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Looking for Help with Lycoming Engine

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We rebuilt a DXU as part of our restoration of a 1917 Bell built in York, PA. Pretty basic engine. Bearings are babbitt of course. Pistons should be available from Egge. As I remember this 4 cylinder has no center main bearing. Nothing too technically difficult about rebuilding it. Likely uses a Borg and Beck clutch. I remember something unusual about the starter and generator but can't recollect what it was at the moment, maybe just an uncommon make. The distributor uses an odd set of points which were a problem to source. I would check an early Dykes manual for additional info.

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Lycoming engines, I follow airplane racing and a newer lycoming engine just powered his plane to 392 mph, which is faster then any piston powered plane and most cars.

Silly question, have you tried Lycoming to see if they can help you ?

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  • 11 years later...
On 11/29/2008 at 3:22 PM, stevep516 said:

The engine is actually a Model "DXU" serial no. S44664 that was originally in a 1917 Piedmont. I've got a Parts Price List for a Model "DU" dated 9/25/18 but nothing else.

Thanks for the response. Steve P

Steve, For what it's worth the MoToR's Specification Tables covering American autos from 19' to '24  does not list the Piedmont until 1919, in which year there is shown a model N-30 and an S-40. The former had a Lycoming engine with 4 cylinders, 31/2 x 5.  There also was an S-40 Piedmont which used a 6 cylinder Continental engine.   The 4 cylinder is indeed shown to have just 2 main bearings,  a Carter carb, Delco ign., Dyneto starting-lighting and voltage, B&B clutch, G Lees-3 (speed) transmission,  and Peru rear axle with 4.45 ratio.  Piedmont wasn't shown in the '20 charts but returned just in '21.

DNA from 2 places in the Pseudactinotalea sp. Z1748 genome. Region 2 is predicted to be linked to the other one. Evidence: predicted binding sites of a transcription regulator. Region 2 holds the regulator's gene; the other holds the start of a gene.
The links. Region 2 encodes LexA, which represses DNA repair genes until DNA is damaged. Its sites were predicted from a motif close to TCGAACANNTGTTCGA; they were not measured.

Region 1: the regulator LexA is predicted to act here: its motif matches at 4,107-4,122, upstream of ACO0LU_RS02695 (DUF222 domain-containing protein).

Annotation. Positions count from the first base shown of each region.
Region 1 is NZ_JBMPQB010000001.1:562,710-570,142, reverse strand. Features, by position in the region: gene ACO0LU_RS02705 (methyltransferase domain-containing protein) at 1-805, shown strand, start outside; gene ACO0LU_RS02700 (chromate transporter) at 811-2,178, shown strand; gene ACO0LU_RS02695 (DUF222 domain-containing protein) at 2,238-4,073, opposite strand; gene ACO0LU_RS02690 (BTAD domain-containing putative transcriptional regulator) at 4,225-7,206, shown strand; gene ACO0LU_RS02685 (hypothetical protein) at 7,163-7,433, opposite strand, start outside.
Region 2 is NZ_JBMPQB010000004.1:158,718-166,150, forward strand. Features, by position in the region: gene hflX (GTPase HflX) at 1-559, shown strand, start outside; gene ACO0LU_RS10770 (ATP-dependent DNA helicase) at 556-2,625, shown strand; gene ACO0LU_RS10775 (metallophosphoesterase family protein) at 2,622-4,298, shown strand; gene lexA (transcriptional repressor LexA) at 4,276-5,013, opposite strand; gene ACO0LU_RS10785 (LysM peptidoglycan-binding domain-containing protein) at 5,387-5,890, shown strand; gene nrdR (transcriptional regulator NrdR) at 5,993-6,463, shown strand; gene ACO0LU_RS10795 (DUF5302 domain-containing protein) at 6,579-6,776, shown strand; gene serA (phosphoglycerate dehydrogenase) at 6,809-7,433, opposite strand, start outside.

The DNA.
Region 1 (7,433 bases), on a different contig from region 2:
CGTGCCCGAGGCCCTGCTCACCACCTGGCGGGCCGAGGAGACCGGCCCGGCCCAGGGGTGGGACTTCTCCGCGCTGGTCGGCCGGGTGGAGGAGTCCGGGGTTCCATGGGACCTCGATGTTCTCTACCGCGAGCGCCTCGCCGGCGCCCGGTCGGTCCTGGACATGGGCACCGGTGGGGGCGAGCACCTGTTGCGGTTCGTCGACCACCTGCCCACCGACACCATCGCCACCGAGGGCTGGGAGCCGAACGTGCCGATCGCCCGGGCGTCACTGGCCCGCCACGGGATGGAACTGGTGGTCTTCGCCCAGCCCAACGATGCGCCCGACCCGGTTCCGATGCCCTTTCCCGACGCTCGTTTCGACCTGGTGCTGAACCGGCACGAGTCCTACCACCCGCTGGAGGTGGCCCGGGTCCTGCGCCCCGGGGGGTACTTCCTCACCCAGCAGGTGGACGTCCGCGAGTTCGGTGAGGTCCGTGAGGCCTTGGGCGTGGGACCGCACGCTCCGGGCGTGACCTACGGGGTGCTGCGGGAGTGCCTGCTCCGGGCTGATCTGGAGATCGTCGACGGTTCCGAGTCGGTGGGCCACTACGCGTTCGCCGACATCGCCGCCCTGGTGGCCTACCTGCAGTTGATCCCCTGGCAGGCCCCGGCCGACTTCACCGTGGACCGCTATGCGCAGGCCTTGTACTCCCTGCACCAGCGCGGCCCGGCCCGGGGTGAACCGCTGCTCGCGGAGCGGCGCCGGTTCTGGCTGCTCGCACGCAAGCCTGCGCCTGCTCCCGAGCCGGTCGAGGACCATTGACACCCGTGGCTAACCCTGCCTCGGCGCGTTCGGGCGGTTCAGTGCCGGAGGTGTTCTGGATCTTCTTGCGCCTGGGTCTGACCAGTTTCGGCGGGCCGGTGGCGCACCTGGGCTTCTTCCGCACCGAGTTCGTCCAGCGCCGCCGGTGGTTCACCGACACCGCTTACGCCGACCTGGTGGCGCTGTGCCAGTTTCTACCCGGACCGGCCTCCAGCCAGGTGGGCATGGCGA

Other makes using a Lycoming engine with the same specs as stated were Dort, Elcar, Dixie flyer, Commonwealth, Gardner, Champion Tourist, Crow-Elkhart, Lone Star, Norwalk, Skelton, Texan,  and Seneca.  No specific engine model designation was given for any of the makes.
I believe the Piedmont was manufactured in Virginia, and that there may be no known survivors..  

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Piedmont used a Carter type L-0 (the 0 is a zero, not a oh) from 1917 through the end of production of the four cylinder, with one exception.


For part of 1919, they used a Carter type F-0.


I have found no explanation of why, or why they switched back to the L-0.



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Thanks for the info........since, I made the original post in '08 ,I've done extensive research on the Piedmont Motor Car Co. located here in Lynchburg. They were like so many car manufacturers at the turn of the century. They were enthusiastic, energetic and most of all............underfunded. The company was chartered in March 1916 by the Va SCC and amazingly, the first car was rolled off in March a year later.

I'll be glad to send a copy of a presentation that gave to the historical society a while back.

As far as remaining cars, I know of three. One in Lynchburg, the second in Roanoke Transportation Museum and the third I lost track of as it was sold at  the RM auction in  2019.


bush 0002_r1.jpg

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